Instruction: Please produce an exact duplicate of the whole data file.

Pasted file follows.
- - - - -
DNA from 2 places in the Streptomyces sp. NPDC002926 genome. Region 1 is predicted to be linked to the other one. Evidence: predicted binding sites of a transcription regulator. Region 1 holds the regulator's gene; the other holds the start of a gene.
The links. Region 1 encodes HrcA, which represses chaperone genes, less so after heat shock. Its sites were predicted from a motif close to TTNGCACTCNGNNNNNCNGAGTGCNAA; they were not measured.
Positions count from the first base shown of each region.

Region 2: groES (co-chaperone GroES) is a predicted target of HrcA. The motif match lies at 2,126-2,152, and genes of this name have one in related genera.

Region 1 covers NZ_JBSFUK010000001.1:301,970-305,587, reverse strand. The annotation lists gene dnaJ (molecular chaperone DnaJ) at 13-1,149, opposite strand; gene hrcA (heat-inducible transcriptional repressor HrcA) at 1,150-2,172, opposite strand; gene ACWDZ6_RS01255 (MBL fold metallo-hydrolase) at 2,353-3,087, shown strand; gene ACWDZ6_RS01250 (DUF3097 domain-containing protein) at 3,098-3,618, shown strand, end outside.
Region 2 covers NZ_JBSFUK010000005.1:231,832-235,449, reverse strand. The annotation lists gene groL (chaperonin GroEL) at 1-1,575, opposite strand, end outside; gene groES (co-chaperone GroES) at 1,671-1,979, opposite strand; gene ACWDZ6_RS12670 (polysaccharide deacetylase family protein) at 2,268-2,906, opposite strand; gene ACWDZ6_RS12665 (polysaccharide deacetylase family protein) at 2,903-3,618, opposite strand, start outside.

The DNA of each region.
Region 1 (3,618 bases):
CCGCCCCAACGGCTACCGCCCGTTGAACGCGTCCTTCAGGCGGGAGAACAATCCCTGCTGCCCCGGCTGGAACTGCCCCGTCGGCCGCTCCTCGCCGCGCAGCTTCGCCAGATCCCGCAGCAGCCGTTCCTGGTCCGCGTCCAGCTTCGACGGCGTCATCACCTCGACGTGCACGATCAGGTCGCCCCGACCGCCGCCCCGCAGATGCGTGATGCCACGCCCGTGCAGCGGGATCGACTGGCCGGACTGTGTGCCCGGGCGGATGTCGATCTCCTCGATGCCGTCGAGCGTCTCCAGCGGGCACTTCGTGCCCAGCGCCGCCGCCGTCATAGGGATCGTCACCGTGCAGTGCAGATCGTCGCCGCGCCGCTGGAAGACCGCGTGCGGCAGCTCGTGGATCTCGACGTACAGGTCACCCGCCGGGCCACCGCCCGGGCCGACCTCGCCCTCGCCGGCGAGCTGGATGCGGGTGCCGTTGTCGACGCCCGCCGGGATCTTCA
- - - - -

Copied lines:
DNA from 2 places in the Streptomyces sp. NPDC002926 genome. Region 1 is predicted to be linked to the other one. Evidence: predicted binding sites of a transcription regulator. Region 1 holds the regulator's gene; the other holds the start of a gene.
The links. Region 1 encodes HrcA, which represses chaperone genes, less so after heat shock. Its sites were predicted from a motif close to TTNGCACTCNGNNNNNCNGAGTGCNAA; they were not measured.
Positions count from the first base shown of each region.

Region 2: groES (co-chaperone GroES) is a predicted target of HrcA. The motif match lies at 2,126-2,152, and genes of this name have one in related genera.

Region 1 covers NZ_JBSFUK010000001.1:301,970-305,587, reverse strand. The annotation lists gene dnaJ (molecular chaperone DnaJ) at 13-1,149, opposite strand; gene hrcA (heat-inducible transcriptional repressor HrcA) at 1,150-2,172, opposite strand; gene ACWDZ6_RS01255 (MBL fold metallo-hydrolase) at 2,353-3,087, shown strand; gene ACWDZ6_RS01250 (DUF3097 domain-containing protein) at 3,098-3,618, shown strand, end outside.
Region 2 covers NZ_JBSFUK010000005.1:231,832-235,449, reverse strand. The annotation lists gene groL (chaperonin GroEL) at 1-1,575, opposite strand, end outside; gene groES (co-chaperone GroES) at 1,671-1,979, opposite strand; gene ACWDZ6_RS12670 (polysaccharide deacetylase family protein) at 2,268-2,906, opposite strand; gene ACWDZ6_RS12665 (polysaccharide deacetylase family protein) at 2,903-3,618, opposite strand, start outside.

The DNA of each region.
Region 1 (3,618 bases):
CCGCCCCAACGGCTACCGCCCGTTGAACGCGTCCTTCAGGCGGGAGAACAATCCCTGCTGCCCCGGCTGGAACTGCCCCGTCGGCCGCTCCTCGCCGCGCAGCTTCGCCAGATCCCGCAGCAGCCGTTCCTGGTCCGCGTCCAGCTTCGACGGCGTCATCACCTCGACGTGCACGATCAGGTCGCCCCGACCGCCGCCCCGCAGATGCGTGATGCCACGCCCGTGCAGCGGGATCGACTGGCCGGACTGTGTGCCCGGGCGGATGTCGATCTCCTCGATGCCGTCGAGCGTCTCCAGCGGGCACTTCGTGCCCAGCGCCGCCGCCGTCATAGGGATCGTCACCGTGCAGTGCAGATCGTCGCCGCGCCGCTGGAAGACCGCGTGCGGCAGCTCGTGGATCTCGACGTACAGGTCACCCGCCGGGCCACCGCCCGGGCCGACCTCGCCCTCGCCGGCGAGCTGGATGCGGGTGCCGTTGTCGACGCCCGCCGGGATCTTCA